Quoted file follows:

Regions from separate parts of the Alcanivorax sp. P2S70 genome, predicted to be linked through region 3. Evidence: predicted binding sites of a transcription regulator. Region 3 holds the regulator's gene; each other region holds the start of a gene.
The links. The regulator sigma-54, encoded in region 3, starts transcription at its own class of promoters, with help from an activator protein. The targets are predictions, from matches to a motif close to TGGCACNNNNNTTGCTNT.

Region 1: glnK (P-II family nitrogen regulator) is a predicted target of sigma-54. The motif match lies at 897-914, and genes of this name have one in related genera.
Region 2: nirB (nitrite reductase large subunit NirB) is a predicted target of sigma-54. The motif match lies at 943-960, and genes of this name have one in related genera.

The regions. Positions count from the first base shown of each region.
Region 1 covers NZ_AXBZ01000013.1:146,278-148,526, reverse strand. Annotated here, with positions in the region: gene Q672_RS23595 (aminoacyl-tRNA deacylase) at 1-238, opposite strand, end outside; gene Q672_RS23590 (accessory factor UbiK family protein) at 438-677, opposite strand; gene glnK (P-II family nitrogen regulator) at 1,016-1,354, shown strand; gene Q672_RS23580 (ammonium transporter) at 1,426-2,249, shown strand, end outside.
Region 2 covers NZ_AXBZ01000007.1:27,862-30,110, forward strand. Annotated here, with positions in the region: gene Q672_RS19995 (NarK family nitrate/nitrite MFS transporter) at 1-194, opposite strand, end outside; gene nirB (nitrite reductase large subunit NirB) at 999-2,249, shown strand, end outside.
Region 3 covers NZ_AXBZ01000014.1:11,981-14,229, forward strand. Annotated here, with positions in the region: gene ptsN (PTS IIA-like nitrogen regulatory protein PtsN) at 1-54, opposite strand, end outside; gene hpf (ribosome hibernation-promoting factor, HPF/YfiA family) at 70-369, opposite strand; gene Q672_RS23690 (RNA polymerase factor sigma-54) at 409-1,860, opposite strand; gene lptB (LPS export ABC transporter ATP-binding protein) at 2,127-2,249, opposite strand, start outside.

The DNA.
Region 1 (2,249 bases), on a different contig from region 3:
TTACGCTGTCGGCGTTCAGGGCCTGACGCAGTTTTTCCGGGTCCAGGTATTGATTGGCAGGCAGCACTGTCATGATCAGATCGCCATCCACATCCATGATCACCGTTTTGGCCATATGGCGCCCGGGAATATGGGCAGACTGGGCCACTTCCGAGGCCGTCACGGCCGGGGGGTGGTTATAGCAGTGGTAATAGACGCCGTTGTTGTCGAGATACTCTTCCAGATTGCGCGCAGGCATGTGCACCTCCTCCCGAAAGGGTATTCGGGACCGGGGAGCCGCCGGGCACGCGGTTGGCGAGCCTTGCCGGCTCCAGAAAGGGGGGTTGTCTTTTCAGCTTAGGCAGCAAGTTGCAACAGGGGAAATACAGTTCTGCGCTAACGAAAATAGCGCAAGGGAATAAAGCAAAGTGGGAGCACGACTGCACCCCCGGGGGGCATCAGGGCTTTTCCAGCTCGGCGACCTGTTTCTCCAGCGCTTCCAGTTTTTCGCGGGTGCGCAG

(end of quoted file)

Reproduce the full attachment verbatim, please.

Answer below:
Regions from separate parts of the Alcanivorax sp. P2S70 genome, predicted to be linked through region 3. Evidence: predicted binding sites of a transcription regulator. Region 3 holds the regulator's gene; each other region holds the start of a gene.
The links. The regulator sigma-54, encoded in region 3, starts transcription at its own class of promoters, with help from an activator protein. The targets are predictions, from matches to a motif close to TGGCACNNNNNTTGCTNT.

Region 1: glnK (P-II family nitrogen regulator) is a predicted target of sigma-54. The motif match lies at 897-914, and genes of this name have one in related genera.
Region 2: nirB (nitrite reductase large subunit NirB) is a predicted target of sigma-54. The motif match lies at 943-960, and genes of this name have one in related genera.

The regions. Positions count from the first base shown of each region.
Region 1 covers NZ_AXBZ01000013.1:146,278-148,526, reverse strand. Annotated here, with positions in the region: gene Q672_RS23595 (aminoacyl-tRNA deacylase) at 1-238, opposite strand, end outside; gene Q672_RS23590 (accessory factor UbiK family protein) at 438-677, opposite strand; gene glnK (P-II family nitrogen regulator) at 1,016-1,354, shown strand; gene Q672_RS23580 (ammonium transporter) at 1,426-2,249, shown strand, end outside.
Region 2 covers NZ_AXBZ01000007.1:27,862-30,110, forward strand. Annotated here, with positions in the region: gene Q672_RS19995 (NarK family nitrate/nitrite MFS transporter) at 1-194, opposite strand, end outside; gene nirB (nitrite reductase large subunit NirB) at 999-2,249, shown strand, end outside.
Region 3 covers NZ_AXBZ01000014.1:11,981-14,229, forward strand. Annotated here, with positions in the region: gene ptsN (PTS IIA-like nitrogen regulatory protein PtsN) at 1-54, opposite strand, end outside; gene hpf (ribosome hibernation-promoting factor, HPF/YfiA family) at 70-369, opposite strand; gene Q672_RS23690 (RNA polymerase factor sigma-54) at 409-1,860, opposite strand; gene lptB (LPS export ABC transporter ATP-binding protein) at 2,127-2,249, opposite strand, start outside.

The DNA.
Region 1 (2,249 bases), on a different contig from region 3:
TTACGCTGTCGGCGTTCAGGGCCTGACGCAGTTTTTCCGGGTCCAGGTATTGATTGGCAGGCAGCACTGTCATGATCAGATCGCCATCCACATCCATGATCACCGTTTTGGCCATATGGCGCCCGGGAATATGGGCAGACTGGGCCACTTCCGAGGCCGTCACGGCCGGGGGGTGGTTATAGCAGTGGTAATAGACGCCGTTGTTGTCGAGATACTCTTCCAGATTGCGCGCAGGCATGTGCACCTCCTCCCGAAAGGGTATTCGGGACCGGGGAGCCGCCGGGCACGCGGTTGGCGAGCCTTGCCGGCTCCAGAAAGGGGGGTTGTCTTTTCAGCTTAGGCAGCAAGTTGCAACAGGGGAAATACAGTTCTGCGCTAACGAAAATAGCGCAAGGGAATAAAGCAAAGTGGGAGCACGACTGCACCCCCGGGGGGCATCAGGGCTTTTCCAGCTCGGCGACCTGTTTCTCCAGCGCTTCCAGTTTTTCGCGGGTGCGCAG